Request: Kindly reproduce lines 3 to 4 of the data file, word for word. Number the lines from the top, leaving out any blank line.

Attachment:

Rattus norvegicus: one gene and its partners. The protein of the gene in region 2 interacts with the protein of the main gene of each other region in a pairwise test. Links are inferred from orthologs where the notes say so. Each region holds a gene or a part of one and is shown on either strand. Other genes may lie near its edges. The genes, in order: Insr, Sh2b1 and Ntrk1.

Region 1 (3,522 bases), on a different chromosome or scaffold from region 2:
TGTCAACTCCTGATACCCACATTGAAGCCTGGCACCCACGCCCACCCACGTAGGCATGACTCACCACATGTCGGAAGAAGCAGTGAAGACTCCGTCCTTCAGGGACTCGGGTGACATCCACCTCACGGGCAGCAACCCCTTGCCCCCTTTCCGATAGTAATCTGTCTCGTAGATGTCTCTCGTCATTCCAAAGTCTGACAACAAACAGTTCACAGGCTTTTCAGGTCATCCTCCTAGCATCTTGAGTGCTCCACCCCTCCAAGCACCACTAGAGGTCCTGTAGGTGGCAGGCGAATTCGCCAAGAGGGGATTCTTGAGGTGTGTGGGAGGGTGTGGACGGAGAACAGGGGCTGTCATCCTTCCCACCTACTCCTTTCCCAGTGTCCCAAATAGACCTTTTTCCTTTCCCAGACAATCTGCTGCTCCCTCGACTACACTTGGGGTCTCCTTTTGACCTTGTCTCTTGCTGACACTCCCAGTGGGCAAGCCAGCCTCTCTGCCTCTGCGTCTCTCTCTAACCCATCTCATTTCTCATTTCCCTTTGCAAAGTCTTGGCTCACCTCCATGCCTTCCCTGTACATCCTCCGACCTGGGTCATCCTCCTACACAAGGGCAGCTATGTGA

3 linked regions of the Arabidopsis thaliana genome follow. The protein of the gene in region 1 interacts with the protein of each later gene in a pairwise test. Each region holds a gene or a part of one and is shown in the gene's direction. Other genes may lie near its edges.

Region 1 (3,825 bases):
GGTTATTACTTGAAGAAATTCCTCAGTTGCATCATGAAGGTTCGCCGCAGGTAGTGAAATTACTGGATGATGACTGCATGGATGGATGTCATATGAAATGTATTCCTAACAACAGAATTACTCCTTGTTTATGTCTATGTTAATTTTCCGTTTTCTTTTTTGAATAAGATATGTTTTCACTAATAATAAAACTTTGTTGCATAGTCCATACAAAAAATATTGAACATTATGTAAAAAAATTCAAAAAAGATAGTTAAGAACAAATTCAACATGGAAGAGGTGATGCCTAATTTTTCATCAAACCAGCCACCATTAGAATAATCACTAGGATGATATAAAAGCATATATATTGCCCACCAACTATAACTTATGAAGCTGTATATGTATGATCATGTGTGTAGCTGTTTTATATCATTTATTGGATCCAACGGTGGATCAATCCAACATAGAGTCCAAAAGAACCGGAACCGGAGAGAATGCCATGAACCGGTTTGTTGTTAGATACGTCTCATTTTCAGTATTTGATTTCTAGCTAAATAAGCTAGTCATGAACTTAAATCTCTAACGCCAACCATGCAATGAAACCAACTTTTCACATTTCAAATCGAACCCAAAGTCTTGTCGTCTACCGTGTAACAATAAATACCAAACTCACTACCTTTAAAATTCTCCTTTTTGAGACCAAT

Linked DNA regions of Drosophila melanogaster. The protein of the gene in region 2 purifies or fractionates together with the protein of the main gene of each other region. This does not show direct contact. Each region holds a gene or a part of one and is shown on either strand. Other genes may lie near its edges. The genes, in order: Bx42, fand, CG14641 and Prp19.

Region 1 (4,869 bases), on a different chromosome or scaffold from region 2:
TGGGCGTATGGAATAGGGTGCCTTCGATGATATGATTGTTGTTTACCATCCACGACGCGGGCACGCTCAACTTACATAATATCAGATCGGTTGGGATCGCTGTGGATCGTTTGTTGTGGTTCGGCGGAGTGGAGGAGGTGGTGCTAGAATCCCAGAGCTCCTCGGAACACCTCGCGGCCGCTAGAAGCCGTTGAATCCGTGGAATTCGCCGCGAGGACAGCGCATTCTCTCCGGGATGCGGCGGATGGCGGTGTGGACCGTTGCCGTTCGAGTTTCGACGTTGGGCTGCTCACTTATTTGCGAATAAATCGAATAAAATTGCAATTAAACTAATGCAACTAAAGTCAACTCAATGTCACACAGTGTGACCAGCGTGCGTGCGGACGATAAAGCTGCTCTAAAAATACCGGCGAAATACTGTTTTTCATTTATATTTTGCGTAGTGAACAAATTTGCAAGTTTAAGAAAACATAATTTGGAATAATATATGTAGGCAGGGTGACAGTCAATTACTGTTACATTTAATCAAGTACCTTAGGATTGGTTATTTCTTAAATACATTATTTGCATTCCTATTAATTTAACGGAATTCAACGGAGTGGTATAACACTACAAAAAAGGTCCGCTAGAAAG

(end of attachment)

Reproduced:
TGTCAACTCCTGATACCCACATTGAAGCCTGGCACCCACGCCCACCCACGTAGGCATGACTCACCACATGTCGGAAGAAGCAGTGAAGACTCCGTCCTTCAGGGACTCGGGTGACATCCACCTCACGGGCAGCAACCCCTTGCCCCCTTTCCGATAGTAATCTGTCTCGTAGATGTCTCTCGTCATTCCAAAGTCTGACAACAAACAGTTCACAGGCTTTTCAGGTCATCCTCCTAGCATCTTGAGTGCTCCACCCCTCCAAGCACCACTAGAGGTCCTGTAGGTGGCAGGCGAATTCGCCAAGAGGGGATTCTTGAGGTGTGTGGGAGGGTGTGGACGGAGAACAGGGGCTGTCATCCTTCCCACCTACTCCTTTCCCAGTGTCCCAAATAGACCTTTTTCCTTTCCCAGACAATCTGCTGCTCCCTCGACTACACTTGGGGTCTCCTTTTGACCTTGTCTCTTGCTGACACTCCCAGTGGGCAAGCCAGCCTCTCTGCCTCTGCGTCTCTCTCTAACCCATCTCATTTCTCATTTCCCTTTGCAAAGTCTTGGCTCACCTCCATGCCTTCCCTGTACATCCTCCGACCTGGGTCATCCTCCTACACAAGGGCAGCTATGTGA

3 linked regions of the Arabidopsis thaliana genome follow. The protein of the gene in region 1 interacts with the protein of each later gene in a pairwise test. Each region holds a gene or a part of one and is shown in the gene's direction. Other genes may lie near its edges.